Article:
A website drawing on teenagers' experiences of youth crime - and its causes - was launched by charity Barnardo's on Thursday.
The site features photographs taken by teenagers
The site, which has been built with the help of teenagers from Blackburn and Blackpool, features photographs taken by them as well as their experiences.
It also includes a rap recorded by some of the Blackburn teens.
The site asks for support from police and authorities, saying "sometimes it feels like there's a war on kids".
Barnardo's' principal policy officer Nancy Kelley said the teenagers had brought their own experiences of living on deprived estates to try and explain why young people gravitate towards crime and anti-social behaviour.
"We wanted to ask young people what issues they felt was important," Ms Kelley said.
She said the site was set up after the youngsters told Barnardo's that youth crime was the most pressing issue.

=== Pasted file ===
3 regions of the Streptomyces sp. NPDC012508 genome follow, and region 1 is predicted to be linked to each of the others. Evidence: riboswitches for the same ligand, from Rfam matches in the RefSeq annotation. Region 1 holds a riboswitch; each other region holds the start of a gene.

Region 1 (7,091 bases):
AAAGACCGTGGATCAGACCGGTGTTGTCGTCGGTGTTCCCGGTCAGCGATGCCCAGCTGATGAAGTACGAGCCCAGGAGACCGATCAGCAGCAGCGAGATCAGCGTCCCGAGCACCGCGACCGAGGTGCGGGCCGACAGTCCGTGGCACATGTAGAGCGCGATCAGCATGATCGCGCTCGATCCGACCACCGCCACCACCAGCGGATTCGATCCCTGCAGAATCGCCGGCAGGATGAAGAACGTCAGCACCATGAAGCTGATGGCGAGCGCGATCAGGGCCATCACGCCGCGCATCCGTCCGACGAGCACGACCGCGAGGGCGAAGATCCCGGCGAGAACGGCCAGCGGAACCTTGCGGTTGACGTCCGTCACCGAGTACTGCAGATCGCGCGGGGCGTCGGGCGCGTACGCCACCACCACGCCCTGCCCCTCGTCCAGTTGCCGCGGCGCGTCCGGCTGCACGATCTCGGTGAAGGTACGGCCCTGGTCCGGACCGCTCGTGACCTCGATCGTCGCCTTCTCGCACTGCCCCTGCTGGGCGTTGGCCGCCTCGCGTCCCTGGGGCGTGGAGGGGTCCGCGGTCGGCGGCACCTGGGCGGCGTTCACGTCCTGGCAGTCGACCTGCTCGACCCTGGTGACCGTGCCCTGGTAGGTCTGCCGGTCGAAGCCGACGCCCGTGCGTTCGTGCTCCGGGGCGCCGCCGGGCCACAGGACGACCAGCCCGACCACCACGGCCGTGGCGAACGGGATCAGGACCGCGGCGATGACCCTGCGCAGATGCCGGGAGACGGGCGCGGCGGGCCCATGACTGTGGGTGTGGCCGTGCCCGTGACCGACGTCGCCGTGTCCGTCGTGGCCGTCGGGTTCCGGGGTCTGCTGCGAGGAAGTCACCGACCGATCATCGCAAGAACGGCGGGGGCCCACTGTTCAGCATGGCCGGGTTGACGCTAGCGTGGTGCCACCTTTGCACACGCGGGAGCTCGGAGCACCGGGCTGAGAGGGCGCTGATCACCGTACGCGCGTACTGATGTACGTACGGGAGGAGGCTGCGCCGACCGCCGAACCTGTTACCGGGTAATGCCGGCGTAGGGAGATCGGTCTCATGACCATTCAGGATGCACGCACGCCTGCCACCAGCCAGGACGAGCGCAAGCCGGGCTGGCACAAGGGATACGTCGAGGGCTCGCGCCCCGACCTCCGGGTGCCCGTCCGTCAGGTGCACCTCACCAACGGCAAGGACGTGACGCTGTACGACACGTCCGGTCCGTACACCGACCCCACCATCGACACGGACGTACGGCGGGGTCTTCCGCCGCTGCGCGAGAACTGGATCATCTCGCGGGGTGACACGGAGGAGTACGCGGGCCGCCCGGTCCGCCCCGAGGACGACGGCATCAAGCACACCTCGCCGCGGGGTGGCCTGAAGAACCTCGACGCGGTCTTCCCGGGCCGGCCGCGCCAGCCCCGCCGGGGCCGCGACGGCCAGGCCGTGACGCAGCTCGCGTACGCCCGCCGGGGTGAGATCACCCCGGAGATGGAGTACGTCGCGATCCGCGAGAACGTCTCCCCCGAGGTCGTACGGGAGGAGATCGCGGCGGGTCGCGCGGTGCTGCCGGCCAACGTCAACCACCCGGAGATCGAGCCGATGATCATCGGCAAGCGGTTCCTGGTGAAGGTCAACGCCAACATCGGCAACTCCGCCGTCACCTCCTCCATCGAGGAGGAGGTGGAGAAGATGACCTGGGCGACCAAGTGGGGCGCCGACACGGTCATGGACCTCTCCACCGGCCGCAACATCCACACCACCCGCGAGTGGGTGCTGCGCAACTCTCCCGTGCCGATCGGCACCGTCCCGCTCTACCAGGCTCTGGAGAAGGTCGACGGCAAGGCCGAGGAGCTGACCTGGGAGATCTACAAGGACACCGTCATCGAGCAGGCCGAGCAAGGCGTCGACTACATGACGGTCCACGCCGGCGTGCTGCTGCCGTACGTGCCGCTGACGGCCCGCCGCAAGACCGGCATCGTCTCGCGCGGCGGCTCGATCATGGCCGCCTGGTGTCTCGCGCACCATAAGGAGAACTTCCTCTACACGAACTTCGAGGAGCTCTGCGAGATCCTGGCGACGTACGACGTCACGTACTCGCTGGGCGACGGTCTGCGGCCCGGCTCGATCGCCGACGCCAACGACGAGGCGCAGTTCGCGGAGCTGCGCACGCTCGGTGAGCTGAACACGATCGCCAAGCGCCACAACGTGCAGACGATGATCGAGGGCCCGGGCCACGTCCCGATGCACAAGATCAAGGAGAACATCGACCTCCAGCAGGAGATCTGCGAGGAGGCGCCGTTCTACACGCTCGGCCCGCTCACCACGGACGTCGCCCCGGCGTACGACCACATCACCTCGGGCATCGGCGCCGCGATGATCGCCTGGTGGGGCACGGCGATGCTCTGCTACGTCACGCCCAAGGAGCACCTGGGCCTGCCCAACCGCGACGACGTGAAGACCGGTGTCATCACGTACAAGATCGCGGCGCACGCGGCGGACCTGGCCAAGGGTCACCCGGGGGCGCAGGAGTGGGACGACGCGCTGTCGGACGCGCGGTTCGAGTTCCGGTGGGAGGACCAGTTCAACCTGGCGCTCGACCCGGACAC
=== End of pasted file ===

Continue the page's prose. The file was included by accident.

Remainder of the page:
"What this project has done is given them a chance to think about why young people get into crime and trouble."
She said the teenagers had given "positive solutions" to problems such as graffiti, rubbish dumping, drugs and crime.
"One exciting thing is their solutions are really practical.. They look at things like empty house and rubbish... that living in an environment like that makes them feel bad.
"They say getting the council to change the bins more often is a sensible solution."
Ms Kelley said the teenagers involved had not been in trouble with the police, but knew how it felt to be constantly "moved on" by police cracking down on loitering teens.
Photographs used on the website were at the launch at Blackburn Library on Thursday, and may also be exhibited at the House of Commons next year.